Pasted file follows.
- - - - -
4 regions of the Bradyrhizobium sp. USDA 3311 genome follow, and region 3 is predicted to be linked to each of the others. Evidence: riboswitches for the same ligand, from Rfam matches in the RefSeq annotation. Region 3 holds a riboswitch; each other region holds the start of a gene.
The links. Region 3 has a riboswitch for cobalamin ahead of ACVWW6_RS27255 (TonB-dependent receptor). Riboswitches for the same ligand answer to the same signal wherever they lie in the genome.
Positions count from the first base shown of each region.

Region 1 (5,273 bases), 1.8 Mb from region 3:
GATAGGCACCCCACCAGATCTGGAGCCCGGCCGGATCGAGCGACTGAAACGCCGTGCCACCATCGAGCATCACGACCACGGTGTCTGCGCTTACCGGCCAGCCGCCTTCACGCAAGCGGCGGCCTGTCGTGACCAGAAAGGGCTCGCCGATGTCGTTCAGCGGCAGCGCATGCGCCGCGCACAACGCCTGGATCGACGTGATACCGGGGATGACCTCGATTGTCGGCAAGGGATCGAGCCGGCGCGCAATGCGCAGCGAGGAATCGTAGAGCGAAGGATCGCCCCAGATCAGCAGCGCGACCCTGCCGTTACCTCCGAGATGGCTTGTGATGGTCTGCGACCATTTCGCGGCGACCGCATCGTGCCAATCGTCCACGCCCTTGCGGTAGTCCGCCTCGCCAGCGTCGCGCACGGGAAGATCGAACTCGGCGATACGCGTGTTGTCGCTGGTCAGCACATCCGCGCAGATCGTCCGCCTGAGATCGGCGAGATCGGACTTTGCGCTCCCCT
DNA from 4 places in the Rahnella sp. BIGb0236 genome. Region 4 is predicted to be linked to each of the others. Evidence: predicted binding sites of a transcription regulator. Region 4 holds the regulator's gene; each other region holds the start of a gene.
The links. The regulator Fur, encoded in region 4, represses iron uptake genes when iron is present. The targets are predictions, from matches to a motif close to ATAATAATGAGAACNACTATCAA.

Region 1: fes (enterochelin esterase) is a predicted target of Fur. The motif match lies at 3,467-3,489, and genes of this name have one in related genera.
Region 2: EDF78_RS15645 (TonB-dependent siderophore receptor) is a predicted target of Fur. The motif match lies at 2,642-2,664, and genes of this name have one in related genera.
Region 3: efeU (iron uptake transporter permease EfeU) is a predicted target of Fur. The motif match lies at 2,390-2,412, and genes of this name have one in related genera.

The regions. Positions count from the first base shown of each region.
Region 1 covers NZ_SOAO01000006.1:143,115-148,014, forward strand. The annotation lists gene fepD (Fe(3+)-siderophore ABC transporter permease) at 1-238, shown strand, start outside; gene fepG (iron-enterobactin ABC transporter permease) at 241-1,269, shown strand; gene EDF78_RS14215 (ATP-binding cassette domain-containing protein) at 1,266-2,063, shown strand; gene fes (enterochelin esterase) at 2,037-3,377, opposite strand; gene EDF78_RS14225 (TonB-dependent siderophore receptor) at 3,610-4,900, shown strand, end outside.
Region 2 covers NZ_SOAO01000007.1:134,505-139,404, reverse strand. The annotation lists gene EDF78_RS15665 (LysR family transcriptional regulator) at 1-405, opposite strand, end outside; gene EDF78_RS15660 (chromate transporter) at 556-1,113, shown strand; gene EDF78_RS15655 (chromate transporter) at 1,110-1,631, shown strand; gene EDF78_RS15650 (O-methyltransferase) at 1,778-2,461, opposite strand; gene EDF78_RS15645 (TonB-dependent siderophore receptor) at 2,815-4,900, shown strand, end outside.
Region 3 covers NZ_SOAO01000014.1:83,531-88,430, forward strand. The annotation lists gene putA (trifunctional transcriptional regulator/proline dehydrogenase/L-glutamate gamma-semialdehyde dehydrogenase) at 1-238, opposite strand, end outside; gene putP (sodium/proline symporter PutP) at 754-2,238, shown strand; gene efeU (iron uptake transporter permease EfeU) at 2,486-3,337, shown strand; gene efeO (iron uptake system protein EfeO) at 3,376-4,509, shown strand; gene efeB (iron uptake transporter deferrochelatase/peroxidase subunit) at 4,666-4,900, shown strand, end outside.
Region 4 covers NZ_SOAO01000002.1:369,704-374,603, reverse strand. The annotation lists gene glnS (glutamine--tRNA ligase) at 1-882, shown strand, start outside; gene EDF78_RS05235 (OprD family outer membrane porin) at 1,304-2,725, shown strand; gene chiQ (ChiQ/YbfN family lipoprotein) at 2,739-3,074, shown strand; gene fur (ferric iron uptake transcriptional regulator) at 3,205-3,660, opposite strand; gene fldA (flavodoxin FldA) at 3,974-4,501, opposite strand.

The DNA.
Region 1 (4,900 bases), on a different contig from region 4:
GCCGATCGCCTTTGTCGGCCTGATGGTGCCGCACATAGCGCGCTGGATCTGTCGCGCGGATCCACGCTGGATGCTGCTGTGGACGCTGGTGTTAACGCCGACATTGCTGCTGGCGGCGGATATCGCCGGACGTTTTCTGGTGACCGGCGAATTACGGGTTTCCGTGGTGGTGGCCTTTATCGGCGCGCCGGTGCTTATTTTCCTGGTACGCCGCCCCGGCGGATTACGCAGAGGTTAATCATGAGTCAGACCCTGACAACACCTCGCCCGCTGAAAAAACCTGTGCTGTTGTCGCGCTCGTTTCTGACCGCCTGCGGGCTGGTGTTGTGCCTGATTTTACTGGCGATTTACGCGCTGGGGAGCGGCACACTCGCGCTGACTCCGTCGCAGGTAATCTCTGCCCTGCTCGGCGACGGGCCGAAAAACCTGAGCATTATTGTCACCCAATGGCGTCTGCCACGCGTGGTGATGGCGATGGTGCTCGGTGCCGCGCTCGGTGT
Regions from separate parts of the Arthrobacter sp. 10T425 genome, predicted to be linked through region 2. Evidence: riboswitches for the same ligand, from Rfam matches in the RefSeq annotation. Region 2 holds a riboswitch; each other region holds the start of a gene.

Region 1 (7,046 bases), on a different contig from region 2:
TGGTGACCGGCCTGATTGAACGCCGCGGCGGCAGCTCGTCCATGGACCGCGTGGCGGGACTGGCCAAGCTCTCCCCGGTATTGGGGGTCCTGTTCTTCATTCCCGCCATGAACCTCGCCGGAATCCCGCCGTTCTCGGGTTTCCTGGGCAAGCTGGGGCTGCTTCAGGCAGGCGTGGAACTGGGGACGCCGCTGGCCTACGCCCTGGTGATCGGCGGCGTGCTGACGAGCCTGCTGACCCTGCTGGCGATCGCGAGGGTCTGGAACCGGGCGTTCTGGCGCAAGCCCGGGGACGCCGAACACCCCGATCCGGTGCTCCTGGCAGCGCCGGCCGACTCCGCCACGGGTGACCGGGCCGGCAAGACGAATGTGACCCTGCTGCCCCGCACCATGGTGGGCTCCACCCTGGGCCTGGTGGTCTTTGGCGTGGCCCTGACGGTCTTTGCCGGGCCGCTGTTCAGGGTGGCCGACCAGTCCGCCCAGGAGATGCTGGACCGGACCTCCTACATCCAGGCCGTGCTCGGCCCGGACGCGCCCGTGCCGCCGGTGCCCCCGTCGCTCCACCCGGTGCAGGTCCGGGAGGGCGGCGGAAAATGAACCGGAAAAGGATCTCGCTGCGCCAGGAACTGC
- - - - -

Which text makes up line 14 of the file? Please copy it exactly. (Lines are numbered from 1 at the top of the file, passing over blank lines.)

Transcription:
Region 3 covers NZ_SOAO01000014.1:83,531-88,430, forward strand. The annotation lists gene putA (trifunctional transcriptional regulator/proline dehydrogenase/L-glutamate gamma-semialdehyde dehydrogenase) at 1-238, opposite strand, end outside; gene putP (sodium/proline symporter PutP) at 754-2,238, shown strand; gene efeU (iron uptake transporter permease EfeU) at 2,486-3,337, shown strand; gene efeO (iron uptake system protein EfeO) at 3,376-4,509, shown strand; gene efeB (iron uptake transporter deferrochelatase/peroxidase subunit) at 4,666-4,900, shown strand, end outside.